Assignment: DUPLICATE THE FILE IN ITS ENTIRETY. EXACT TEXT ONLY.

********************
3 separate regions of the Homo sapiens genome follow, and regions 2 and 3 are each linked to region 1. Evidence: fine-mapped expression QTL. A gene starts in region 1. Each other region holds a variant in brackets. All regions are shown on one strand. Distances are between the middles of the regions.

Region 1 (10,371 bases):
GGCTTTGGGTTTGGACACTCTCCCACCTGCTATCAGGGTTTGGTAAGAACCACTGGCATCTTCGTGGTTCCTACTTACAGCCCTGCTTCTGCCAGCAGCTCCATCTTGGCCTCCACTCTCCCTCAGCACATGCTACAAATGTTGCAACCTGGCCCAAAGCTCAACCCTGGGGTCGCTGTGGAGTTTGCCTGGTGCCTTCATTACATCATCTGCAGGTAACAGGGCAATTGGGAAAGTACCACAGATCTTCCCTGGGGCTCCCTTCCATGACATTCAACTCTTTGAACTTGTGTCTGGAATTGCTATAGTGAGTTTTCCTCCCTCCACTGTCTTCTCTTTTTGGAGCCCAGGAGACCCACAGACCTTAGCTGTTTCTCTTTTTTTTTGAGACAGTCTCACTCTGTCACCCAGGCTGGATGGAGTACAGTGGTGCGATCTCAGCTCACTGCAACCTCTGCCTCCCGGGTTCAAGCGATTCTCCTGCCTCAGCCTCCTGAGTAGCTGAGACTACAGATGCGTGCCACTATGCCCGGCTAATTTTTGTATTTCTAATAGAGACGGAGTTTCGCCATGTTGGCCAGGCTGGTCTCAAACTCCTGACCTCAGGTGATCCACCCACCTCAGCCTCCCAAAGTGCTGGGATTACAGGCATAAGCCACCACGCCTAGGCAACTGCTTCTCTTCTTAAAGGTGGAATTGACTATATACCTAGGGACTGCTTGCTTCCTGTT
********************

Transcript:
3 separate regions of the Homo sapiens genome follow, and regions 2 and 3 are each linked to region 1. Evidence: fine-mapped expression QTL. A gene starts in region 1. Each other region holds a variant in brackets. All regions are shown on one strand. Distances are between the middles of the regions.

Region 1 (10,371 bases):
GGCTTTGGGTTTGGACACTCTCCCACCTGCTATCAGGGTTTGGTAAGAACCACTGGCATCTTCGTGGTTCCTACTTACAGCCCTGCTTCTGCCAGCAGCTCCATCTTGGCCTCCACTCTCCCTCAGCACATGCTACAAATGTTGCAACCTGGCCCAAAGCTCAACCCTGGGGTCGCTGTGGAGTTTGCCTGGTGCCTTCATTACATCATCTGCAGGTAACAGGGCAATTGGGAAAGTACCACAGATCTTCCCTGGGGCTCCCTTCCATGACATTCAACTCTTTGAACTTGTGTCTGGAATTGCTATAGTGAGTTTTCCTCCCTCCACTGTCTTCTCTTTTTGGAGCCCAGGAGACCCACAGACCTTAGCTGTTTCTCTTTTTTTTTGAGACAGTCTCACTCTGTCACCCAGGCTGGATGGAGTACAGTGGTGCGATCTCAGCTCACTGCAACCTCTGCCTCCCGGGTTCAAGCGATTCTCCTGCCTCAGCCTCCTGAGTAGCTGAGACTACAGATGCGTGCCACTATGCCCGGCTAATTTTTGTATTTCTAATAGAGACGGAGTTTCGCCATGTTGGCCAGGCTGGTCTCAAACTCCTGACCTCAGGTGATCCACCCACCTCAGCCTCCCAAAGTGCTGGGATTACAGGCATAAGCCACCACGCCTAGGCAACTGCTTCTCTTCTTAAAGGTGGAATTGACTATATACCTAGGGACTGCTTGCTTCCTGTT